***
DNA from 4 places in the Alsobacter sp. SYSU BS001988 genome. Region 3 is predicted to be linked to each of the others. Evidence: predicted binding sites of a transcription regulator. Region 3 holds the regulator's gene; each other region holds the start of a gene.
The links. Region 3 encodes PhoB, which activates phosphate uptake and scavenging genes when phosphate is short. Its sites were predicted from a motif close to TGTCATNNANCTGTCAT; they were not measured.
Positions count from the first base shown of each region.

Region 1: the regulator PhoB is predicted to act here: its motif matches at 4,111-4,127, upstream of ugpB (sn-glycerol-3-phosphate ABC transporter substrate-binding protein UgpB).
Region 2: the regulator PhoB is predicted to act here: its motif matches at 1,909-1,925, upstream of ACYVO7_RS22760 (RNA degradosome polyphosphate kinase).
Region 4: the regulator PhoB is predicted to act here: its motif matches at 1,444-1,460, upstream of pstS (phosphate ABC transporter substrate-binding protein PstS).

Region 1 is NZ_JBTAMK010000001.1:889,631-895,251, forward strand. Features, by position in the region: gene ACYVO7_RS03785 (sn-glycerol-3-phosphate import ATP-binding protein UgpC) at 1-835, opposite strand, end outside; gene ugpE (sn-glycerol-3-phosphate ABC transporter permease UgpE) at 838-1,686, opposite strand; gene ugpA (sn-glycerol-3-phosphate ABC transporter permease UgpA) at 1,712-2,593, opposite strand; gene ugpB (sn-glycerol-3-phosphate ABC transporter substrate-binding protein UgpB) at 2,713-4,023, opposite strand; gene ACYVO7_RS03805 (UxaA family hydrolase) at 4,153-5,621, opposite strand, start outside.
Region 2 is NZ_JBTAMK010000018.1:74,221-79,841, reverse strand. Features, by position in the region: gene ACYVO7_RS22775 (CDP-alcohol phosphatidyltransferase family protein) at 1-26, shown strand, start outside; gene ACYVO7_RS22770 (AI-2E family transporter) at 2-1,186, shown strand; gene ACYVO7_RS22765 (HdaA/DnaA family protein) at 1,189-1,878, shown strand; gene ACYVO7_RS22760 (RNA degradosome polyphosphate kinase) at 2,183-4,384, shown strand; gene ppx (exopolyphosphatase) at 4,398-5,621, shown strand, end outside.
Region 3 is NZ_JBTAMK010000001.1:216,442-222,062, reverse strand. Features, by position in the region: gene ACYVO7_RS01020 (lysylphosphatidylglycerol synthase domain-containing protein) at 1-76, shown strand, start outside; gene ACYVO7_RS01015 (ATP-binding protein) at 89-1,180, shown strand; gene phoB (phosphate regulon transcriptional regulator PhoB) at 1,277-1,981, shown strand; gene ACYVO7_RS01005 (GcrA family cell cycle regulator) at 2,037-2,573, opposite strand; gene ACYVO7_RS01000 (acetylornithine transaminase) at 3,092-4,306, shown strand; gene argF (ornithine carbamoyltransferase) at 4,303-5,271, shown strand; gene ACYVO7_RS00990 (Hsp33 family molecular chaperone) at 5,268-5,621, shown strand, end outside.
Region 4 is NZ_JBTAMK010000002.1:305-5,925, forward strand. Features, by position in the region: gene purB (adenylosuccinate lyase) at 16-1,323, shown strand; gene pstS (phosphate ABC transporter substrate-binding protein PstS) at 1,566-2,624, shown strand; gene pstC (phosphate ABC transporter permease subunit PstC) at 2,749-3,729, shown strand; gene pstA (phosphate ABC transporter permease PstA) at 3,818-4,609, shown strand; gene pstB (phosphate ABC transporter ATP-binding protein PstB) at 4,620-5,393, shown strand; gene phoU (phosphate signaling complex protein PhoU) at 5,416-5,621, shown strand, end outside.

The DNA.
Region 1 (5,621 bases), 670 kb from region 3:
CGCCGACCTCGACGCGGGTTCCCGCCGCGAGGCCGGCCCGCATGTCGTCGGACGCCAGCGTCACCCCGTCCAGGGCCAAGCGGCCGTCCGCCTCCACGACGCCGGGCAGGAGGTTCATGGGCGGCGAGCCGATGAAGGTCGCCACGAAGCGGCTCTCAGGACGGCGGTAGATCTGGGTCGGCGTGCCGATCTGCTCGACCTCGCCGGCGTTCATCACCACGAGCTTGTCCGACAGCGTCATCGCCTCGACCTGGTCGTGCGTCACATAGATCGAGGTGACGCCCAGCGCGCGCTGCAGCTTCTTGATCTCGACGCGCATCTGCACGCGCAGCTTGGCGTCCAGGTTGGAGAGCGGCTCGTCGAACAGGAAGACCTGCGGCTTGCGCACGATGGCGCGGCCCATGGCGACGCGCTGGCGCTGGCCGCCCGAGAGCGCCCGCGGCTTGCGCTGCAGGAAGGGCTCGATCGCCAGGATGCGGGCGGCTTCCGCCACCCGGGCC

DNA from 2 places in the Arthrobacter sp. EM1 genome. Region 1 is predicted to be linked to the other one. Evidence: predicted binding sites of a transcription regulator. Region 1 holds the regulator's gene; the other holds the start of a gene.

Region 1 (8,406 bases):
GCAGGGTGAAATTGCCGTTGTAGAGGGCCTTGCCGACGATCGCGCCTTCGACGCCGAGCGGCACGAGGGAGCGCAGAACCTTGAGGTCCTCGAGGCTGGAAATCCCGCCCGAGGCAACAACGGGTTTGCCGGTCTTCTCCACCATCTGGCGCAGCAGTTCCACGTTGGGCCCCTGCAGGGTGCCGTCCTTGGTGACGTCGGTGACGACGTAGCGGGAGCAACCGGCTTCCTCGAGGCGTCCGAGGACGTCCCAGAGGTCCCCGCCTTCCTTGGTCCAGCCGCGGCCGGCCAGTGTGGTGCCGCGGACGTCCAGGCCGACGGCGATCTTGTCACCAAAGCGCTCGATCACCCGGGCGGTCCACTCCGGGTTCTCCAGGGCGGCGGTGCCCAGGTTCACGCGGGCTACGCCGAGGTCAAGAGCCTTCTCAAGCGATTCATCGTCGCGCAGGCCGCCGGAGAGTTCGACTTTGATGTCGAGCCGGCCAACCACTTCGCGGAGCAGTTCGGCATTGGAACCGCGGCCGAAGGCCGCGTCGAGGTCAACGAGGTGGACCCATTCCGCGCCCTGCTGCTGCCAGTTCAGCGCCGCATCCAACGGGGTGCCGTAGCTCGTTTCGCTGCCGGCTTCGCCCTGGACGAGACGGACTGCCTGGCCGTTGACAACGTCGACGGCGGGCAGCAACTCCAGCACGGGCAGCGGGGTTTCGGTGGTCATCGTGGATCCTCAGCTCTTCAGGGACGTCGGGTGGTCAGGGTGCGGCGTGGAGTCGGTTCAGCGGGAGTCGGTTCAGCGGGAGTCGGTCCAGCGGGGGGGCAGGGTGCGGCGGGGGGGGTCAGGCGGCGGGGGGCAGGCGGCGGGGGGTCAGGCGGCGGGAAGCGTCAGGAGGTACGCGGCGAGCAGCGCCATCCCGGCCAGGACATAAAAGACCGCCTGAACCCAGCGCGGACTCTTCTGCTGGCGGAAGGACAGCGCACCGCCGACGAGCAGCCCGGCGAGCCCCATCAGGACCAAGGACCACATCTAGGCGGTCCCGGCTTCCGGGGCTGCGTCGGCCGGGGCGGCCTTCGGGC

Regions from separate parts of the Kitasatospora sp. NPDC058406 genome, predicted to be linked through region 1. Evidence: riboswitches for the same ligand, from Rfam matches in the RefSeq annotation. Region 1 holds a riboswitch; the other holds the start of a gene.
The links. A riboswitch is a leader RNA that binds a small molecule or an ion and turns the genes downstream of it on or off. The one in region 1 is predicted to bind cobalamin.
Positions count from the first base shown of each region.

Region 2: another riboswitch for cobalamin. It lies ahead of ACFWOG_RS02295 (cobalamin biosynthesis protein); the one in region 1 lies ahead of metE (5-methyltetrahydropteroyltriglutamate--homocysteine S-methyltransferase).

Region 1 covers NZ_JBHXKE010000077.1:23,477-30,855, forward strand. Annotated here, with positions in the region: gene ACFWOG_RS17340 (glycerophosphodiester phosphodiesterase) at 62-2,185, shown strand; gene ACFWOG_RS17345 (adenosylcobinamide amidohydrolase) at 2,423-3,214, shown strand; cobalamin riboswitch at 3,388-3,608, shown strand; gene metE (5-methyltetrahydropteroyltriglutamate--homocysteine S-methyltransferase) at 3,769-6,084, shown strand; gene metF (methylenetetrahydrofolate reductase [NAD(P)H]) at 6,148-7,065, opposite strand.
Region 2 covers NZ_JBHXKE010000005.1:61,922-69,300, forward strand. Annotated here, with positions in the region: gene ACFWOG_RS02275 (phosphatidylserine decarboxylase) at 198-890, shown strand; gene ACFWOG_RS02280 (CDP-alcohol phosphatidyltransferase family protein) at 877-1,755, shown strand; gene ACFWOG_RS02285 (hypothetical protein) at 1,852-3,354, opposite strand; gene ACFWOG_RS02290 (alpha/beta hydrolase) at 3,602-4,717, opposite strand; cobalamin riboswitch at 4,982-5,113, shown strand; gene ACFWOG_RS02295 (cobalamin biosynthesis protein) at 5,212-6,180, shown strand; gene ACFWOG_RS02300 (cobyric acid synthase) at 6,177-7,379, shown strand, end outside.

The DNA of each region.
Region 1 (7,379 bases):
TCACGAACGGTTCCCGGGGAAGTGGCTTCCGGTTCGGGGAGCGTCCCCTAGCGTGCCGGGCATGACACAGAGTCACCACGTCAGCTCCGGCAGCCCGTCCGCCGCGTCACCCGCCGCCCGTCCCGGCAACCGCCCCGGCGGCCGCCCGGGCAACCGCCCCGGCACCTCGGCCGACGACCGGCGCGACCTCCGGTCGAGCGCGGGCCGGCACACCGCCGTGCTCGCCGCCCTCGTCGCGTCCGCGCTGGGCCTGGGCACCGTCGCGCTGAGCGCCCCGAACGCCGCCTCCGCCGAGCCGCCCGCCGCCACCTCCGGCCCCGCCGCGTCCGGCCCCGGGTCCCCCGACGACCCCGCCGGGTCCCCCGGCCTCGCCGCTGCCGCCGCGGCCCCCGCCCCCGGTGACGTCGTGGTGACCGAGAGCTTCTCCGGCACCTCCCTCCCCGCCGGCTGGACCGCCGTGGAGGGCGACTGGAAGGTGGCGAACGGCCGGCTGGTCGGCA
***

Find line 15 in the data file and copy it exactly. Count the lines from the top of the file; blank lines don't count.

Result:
Region 1 (8,406 bases):